The Human Voice – a modern masterpiece

****.5 stars

By George Dixon

Whats happens when you get seven up and coming playwriters, Ang Collins, Fiona Spitzkowsky, Georgia Symons, Jean Tong, Lewis Treston and Thomas De Angelis.

Collaborating in a project based on a single simple yet complex subject.

“The telephone and the dialogue between each party.”

Each play is unique and yet familiar, skilfully written, and perfectly performed and directed.

The comic brings sniggers and laughter and smiles as you remember similar situations, or you can completely relate to the events as they unfold.

One also becomes absorbed in the characters and the developments unfolding, and the impact they bring. Each play highlights the different levels of emotion and contact, some of which may be surprised with some enlighting twists.

From the moment you arrive, you get the feeling that this is going to be something special.

Within the foyer, a small exhibition of various types and styles of phones brought back some fond memories.

The studio’s interior is decorated with various cord or string colours, discreetly running up the walls and across the ceiling, elegant and straightforward. This theme is continued into the second larger studio used for the second half of the play.

The staging is a simple elevated black box type area. Fixed for the beginning. In the second studio, there where two larger movable sections, which are at times joined together.

Hats off to the stagehands who perfectly positions the staging and its props, allowing for the fixed stage lights’ wonderful application.

The creative team of  Benjamin Sheen Director, Eloise Kent Set and Costume Designer, John Collopy Lighting Designer and Lou Howard Stage Manager should all be congratulated for staging this production.

As you would expect, there are many simple phone situations. The opening scenes present a serious of hilarious short one or three lines of a one-sided conversation.

Presented in a scripted “theatre sports” rapid-fire on/of stage succession, covering lost signals, to birthday greetings. This type of scenario continues as the circuit breakers between the principal plays.

Sunday by Georgia Symons is a wonderful insight about a serious of phone calls taken over a lifetime between a daughter who phones and her parents every Sunday afternoon.

A line spoken by the father about the book he is reading caught my imagination.

“This book is doing my head in, but I’m sure you would love it.”

The daughter is played by Senuri Chandrani. Mother Felicity Steel and Father Chris Wallace, who needs no introduction.

Sunday is interwoven through the evening, picking up on the life journey of very clear interactional patterns.

Phone Sex by Thomas De Angelis is well scripted and acted. A play consisting of the phone, discussion between lovers separated by distance. The voice on the line Rachel

Alex Hines and Robert Ross Dwyer both Hines and Dwyer are no strangers to live performances. While the verbal exchange is intriguing, the body language says otherwise.

The message behind this play is compelling.

Old Friends by Ang Collins, Her Cait Spiker, Him Ross Dwyer.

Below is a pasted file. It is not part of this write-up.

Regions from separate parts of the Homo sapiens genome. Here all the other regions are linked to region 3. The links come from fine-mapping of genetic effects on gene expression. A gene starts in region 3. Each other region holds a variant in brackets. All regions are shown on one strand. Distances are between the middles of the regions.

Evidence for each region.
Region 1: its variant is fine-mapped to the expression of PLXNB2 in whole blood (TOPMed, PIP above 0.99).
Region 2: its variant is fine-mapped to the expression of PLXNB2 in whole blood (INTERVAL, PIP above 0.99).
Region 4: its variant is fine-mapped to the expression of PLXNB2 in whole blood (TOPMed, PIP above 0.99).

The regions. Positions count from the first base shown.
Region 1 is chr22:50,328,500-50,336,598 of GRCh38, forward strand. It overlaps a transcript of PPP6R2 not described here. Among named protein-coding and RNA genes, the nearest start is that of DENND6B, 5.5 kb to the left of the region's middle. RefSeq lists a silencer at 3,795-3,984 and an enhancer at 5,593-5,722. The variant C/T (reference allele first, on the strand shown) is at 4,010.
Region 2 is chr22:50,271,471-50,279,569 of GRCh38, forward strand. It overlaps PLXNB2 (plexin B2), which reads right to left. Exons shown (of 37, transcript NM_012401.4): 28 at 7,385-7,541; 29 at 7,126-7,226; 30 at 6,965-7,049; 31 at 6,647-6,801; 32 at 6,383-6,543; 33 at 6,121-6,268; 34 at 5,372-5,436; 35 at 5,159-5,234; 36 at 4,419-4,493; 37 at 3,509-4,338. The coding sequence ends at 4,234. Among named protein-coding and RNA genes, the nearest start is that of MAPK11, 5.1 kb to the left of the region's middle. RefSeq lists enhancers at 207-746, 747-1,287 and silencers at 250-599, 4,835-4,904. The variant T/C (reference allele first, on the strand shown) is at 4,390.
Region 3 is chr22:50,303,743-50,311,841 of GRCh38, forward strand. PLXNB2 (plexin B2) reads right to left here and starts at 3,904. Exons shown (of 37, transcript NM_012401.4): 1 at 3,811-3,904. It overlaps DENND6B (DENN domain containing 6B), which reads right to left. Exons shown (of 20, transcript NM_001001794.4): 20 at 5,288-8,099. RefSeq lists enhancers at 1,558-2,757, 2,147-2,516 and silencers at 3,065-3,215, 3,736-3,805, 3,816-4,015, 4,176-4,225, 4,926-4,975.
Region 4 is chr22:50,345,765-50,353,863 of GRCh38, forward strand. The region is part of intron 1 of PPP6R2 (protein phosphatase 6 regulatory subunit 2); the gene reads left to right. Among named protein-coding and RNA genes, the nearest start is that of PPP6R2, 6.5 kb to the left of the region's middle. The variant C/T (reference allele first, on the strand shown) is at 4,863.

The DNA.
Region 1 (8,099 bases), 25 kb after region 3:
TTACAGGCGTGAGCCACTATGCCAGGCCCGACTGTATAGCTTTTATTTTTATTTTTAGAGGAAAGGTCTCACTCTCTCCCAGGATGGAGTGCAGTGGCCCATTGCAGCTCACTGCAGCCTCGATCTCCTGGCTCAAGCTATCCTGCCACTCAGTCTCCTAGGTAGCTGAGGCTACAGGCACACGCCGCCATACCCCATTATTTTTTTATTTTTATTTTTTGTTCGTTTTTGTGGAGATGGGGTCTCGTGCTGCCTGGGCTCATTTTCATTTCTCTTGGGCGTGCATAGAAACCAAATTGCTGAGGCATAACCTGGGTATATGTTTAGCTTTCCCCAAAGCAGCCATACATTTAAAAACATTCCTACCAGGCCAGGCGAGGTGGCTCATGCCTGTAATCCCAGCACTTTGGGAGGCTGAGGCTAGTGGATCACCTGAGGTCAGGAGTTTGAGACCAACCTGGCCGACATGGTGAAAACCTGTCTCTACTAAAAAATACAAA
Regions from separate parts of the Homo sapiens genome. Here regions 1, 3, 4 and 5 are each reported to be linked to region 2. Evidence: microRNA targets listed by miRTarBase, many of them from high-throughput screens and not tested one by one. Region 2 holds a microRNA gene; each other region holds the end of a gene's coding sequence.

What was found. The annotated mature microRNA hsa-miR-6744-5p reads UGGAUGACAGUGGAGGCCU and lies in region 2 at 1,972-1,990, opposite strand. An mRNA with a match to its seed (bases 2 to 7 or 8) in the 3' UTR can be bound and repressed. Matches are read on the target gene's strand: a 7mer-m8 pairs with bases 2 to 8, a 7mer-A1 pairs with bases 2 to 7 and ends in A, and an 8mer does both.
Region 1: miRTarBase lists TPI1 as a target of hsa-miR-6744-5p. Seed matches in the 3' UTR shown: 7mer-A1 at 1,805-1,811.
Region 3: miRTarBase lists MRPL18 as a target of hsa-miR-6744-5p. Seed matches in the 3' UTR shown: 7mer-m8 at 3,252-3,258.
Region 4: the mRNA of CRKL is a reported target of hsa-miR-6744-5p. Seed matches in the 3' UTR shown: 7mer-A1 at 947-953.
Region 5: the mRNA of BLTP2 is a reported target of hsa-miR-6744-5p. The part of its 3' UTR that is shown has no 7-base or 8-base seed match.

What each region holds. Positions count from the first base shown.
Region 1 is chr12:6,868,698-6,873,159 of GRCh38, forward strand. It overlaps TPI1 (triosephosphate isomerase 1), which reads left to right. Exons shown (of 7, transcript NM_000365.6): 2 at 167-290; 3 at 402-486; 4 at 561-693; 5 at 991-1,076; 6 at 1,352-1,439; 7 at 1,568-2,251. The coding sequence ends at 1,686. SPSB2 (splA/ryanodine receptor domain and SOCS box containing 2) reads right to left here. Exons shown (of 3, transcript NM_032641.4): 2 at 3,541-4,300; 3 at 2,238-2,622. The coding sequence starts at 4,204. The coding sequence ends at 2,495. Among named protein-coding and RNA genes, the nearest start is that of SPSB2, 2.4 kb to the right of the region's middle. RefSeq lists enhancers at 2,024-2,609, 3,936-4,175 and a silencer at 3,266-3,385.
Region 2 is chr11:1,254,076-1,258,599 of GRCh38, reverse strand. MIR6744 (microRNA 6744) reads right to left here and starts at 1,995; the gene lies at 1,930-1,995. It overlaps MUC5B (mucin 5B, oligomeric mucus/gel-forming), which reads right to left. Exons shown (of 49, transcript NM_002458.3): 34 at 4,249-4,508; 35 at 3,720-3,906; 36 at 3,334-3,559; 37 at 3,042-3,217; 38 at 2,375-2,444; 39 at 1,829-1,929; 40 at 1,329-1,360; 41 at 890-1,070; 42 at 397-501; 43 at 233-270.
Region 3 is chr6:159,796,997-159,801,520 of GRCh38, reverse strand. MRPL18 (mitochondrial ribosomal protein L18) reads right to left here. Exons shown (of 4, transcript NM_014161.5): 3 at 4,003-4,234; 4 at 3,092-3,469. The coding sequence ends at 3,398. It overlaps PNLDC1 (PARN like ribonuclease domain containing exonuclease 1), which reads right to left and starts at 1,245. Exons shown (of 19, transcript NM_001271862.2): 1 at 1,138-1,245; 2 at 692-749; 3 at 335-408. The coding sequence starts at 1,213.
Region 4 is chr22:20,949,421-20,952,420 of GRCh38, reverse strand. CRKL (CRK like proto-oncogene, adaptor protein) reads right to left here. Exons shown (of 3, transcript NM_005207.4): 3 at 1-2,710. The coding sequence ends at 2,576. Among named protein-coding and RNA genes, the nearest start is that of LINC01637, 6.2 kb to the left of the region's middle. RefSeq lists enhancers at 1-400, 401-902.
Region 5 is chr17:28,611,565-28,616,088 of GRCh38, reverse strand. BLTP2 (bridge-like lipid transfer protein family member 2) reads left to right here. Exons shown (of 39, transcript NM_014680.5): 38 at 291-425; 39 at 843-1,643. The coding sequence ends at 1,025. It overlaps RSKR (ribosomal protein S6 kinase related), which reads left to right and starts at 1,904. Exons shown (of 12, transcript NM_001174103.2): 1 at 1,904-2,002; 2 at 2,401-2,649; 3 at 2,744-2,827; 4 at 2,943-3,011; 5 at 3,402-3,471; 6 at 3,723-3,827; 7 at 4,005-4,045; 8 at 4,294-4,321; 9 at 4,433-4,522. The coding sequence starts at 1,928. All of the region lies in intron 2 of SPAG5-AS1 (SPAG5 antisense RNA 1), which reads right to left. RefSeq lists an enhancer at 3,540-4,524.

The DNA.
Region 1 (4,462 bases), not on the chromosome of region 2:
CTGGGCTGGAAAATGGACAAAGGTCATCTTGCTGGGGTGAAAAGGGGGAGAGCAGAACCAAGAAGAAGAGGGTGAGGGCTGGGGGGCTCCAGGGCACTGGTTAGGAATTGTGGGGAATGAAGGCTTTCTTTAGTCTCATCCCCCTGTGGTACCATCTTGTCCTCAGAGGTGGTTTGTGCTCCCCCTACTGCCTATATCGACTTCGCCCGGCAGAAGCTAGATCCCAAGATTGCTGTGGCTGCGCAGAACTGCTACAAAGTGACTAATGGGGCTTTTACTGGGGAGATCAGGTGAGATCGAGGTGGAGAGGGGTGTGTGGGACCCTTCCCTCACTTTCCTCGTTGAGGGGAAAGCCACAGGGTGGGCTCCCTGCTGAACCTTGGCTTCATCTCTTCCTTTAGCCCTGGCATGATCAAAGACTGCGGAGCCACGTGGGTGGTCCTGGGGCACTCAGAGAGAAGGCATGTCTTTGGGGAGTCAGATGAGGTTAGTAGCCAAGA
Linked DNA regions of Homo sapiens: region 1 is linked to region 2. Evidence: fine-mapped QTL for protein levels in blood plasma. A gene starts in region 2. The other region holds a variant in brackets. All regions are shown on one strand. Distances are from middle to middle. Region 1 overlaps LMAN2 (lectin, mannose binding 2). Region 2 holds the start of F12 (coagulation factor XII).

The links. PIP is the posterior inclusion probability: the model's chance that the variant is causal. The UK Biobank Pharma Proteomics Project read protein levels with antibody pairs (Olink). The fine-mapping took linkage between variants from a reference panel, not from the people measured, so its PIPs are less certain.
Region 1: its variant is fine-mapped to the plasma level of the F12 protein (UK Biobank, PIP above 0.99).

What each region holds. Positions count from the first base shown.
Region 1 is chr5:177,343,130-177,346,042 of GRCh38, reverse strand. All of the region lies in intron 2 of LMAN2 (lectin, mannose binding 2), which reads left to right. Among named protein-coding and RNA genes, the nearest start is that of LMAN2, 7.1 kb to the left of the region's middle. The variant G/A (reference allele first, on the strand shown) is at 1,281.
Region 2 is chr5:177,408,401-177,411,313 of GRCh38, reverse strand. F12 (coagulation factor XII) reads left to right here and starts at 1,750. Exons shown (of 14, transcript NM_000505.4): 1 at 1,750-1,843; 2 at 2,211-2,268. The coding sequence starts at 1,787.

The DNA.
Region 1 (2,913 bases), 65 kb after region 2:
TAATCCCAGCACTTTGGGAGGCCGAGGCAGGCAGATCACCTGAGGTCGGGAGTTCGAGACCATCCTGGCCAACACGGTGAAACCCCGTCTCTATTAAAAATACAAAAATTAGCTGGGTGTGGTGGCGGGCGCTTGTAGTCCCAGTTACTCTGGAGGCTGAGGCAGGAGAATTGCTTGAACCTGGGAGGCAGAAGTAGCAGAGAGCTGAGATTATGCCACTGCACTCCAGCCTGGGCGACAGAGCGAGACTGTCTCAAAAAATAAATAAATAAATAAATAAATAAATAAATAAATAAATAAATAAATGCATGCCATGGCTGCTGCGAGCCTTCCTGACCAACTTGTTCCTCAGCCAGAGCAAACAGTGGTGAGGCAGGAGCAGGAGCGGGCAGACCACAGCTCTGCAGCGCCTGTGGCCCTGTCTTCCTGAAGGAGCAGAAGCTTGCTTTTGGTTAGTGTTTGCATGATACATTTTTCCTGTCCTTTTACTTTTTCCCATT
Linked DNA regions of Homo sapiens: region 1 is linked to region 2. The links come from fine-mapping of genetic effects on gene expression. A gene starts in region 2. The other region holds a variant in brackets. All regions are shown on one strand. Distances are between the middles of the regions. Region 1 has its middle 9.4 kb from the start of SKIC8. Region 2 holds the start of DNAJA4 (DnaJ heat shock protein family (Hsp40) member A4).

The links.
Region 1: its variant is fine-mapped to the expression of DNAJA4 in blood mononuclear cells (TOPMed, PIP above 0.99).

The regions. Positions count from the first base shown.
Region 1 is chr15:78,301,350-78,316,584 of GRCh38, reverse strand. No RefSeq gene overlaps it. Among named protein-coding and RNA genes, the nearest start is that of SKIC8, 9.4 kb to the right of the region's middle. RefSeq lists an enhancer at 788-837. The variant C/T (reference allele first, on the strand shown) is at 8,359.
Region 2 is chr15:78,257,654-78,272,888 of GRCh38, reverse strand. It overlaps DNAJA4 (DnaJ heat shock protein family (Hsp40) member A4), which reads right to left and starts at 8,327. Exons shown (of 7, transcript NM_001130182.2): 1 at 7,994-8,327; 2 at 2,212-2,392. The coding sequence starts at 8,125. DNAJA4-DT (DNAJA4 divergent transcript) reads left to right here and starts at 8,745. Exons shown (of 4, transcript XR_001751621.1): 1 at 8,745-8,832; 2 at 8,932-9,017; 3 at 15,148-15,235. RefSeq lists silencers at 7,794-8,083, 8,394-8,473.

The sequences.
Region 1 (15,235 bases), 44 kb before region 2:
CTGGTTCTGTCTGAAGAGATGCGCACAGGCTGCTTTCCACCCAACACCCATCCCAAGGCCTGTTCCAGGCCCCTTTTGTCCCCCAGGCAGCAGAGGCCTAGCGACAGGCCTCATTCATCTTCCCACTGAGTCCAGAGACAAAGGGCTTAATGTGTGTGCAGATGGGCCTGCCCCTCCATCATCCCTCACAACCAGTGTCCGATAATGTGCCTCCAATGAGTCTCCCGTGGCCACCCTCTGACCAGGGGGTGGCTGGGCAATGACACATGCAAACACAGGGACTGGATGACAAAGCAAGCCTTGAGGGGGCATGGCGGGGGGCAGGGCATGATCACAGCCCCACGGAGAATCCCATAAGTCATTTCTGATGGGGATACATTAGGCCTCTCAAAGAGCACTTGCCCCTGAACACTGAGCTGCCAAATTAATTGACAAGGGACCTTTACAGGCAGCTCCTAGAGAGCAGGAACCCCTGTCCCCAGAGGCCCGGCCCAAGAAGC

What happens when old friends catch up via a phone call after a long time.

Life has moved on, things and dynamics have changed.

The phone conversation is good, but what about meeting face to face?

Another kaleidoscopic aspect of using the phone.

Tap Goof by Fiona Spitzkowsky, Speaks about the power of the phone line.

The emotional ties, insecurities, manipulation, fear of the unknown. Who’s on the other end, and is it really you. Do we really know how a phone works? The voice sounds like, but is it really. The use of simple props like a tin can with string brings home the thoughts of connection when you can’t see who is on the other end of the line.

It is masterfully acted by Gabe Amarachi Okorom and Alex Mason Phoumirath and the Introduction of the Choral Edge.

3am by Jean Tong.

The things that happen in the early hours of the morning are varied.

Tong’s script presents a call for help. The relationship between the seeker and the giver and the relationship between the giver and their partner. The impacts between all three, and the blurring of lines. This play is dynamic and presented with passion.

Directed by Jessica Dick with Lex Cait Spiker, SJ Amarachi Okorom and the phone voice Ari Senuri Chandrani.  The use of staging and props was excellent,

1800-RealTalk by Lewis Treston

No production on the topic of phone discussions would be complete without the

“call centre.”

Treston does not disappoint this story; it has it all.

The centre with all of its scripts and procedures (protocols) verses the free-wheeling recipient at the other end. The tension between the parties and the frustrations from both sides can only result in a battle royal.

All of this is played out superbly by Heather  Alex Hines, Gamon  Mason Phoumirath.

The fight sequencing was directed by the Movement Direction of Jessica Dick and the Fight Choreography by Josh Bell.

This project has been presented by Periscope Productions and supported by the City of Melbourne Arts Grants Program. With additional support from the Seaborn, Broughton & Walford Foundation and the Robert Salzer Foundation

 It contains coarse language, sexual themes and depictions of mental health.

The Human Voice

March 4-13

The Meat Market Stables

2 Wreckyn St North Melbourne

Tickets: https://meatmarket.org.au/event/the-human-voice/2021-03-04/

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